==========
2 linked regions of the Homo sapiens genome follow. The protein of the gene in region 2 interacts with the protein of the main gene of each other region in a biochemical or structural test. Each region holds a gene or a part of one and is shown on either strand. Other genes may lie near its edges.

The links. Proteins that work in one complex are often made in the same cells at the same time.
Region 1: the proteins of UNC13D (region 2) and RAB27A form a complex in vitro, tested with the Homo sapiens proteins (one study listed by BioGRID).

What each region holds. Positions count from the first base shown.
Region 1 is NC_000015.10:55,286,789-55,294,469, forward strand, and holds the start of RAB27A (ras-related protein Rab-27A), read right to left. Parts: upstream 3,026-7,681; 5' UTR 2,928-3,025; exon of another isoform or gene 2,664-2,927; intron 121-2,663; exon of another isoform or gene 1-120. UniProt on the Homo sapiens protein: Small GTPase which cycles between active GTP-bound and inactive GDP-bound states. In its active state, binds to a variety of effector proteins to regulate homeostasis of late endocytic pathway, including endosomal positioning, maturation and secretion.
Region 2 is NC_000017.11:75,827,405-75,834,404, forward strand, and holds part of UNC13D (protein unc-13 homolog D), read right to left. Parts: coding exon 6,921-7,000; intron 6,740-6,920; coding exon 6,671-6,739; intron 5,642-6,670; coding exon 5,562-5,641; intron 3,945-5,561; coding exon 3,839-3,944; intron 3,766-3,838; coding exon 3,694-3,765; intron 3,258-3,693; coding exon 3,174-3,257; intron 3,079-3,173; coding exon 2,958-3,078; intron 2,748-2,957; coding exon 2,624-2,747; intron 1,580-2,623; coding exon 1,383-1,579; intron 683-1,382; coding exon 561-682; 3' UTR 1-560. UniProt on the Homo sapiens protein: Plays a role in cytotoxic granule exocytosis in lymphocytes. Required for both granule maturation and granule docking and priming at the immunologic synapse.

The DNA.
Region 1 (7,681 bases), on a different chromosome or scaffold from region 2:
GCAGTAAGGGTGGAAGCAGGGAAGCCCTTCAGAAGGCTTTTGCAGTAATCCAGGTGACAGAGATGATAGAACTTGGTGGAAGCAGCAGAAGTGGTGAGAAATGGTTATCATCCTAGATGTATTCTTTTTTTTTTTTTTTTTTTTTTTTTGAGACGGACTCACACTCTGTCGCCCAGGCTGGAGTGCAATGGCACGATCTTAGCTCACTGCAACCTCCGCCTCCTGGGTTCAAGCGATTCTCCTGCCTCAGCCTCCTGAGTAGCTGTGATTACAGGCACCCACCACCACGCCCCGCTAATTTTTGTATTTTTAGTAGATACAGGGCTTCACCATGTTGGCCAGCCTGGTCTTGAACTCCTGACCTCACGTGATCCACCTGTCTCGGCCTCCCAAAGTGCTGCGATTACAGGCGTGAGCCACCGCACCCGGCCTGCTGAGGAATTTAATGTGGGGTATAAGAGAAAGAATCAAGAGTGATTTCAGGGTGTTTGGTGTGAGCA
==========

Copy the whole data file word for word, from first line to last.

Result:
2 linked regions of the Homo sapiens genome follow. The protein of the gene in region 2 interacts with the protein of the main gene of each other region in a biochemical or structural test. Each region holds a gene or a part of one and is shown on either strand. Other genes may lie near its edges.

The links. Proteins that work in one complex are often made in the same cells at the same time.
Region 1: the proteins of UNC13D (region 2) and RAB27A form a complex in vitro, tested with the Homo sapiens proteins (one study listed by BioGRID).

What each region holds. Positions count from the first base shown.
Region 1 is NC_000015.10:55,286,789-55,294,469, forward strand, and holds the start of RAB27A (ras-related protein Rab-27A), read right to left. Parts: upstream 3,026-7,681; 5' UTR 2,928-3,025; exon of another isoform or gene 2,664-2,927; intron 121-2,663; exon of another isoform or gene 1-120. UniProt on the Homo sapiens protein: Small GTPase which cycles between active GTP-bound and inactive GDP-bound states. In its active state, binds to a variety of effector proteins to regulate homeostasis of late endocytic pathway, including endosomal positioning, maturation and secretion.
Region 2 is NC_000017.11:75,827,405-75,834,404, forward strand, and holds part of UNC13D (protein unc-13 homolog D), read right to left. Parts: coding exon 6,921-7,000; intron 6,740-6,920; coding exon 6,671-6,739; intron 5,642-6,670; coding exon 5,562-5,641; intron 3,945-5,561; coding exon 3,839-3,944; intron 3,766-3,838; coding exon 3,694-3,765; intron 3,258-3,693; coding exon 3,174-3,257; intron 3,079-3,173; coding exon 2,958-3,078; intron 2,748-2,957; coding exon 2,624-2,747; intron 1,580-2,623; coding exon 1,383-1,579; intron 683-1,382; coding exon 561-682; 3' UTR 1-560. UniProt on the Homo sapiens protein: Plays a role in cytotoxic granule exocytosis in lymphocytes. Required for both granule maturation and granule docking and priming at the immunologic synapse.

The DNA.
Region 1 (7,681 bases), on a different chromosome or scaffold from region 2:
GCAGTAAGGGTGGAAGCAGGGAAGCCCTTCAGAAGGCTTTTGCAGTAATCCAGGTGACAGAGATGATAGAACTTGGTGGAAGCAGCAGAAGTGGTGAGAAATGGTTATCATCCTAGATGTATTCTTTTTTTTTTTTTTTTTTTTTTTTTGAGACGGACTCACACTCTGTCGCCCAGGCTGGAGTGCAATGGCACGATCTTAGCTCACTGCAACCTCCGCCTCCTGGGTTCAAGCGATTCTCCTGCCTCAGCCTCCTGAGTAGCTGTGATTACAGGCACCCACCACCACGCCCCGCTAATTTTTGTATTTTTAGTAGATACAGGGCTTCACCATGTTGGCCAGCCTGGTCTTGAACTCCTGACCTCACGTGATCCACCTGTCTCGGCCTCCCAAAGTGCTGCGATTACAGGCGTGAGCCACCGCACCCGGCCTGCTGAGGAATTTAATGTGGGGTATAAGAGAAAGAATCAAGAGTGATTTCAGGGTGTTTGGTGTGAGCA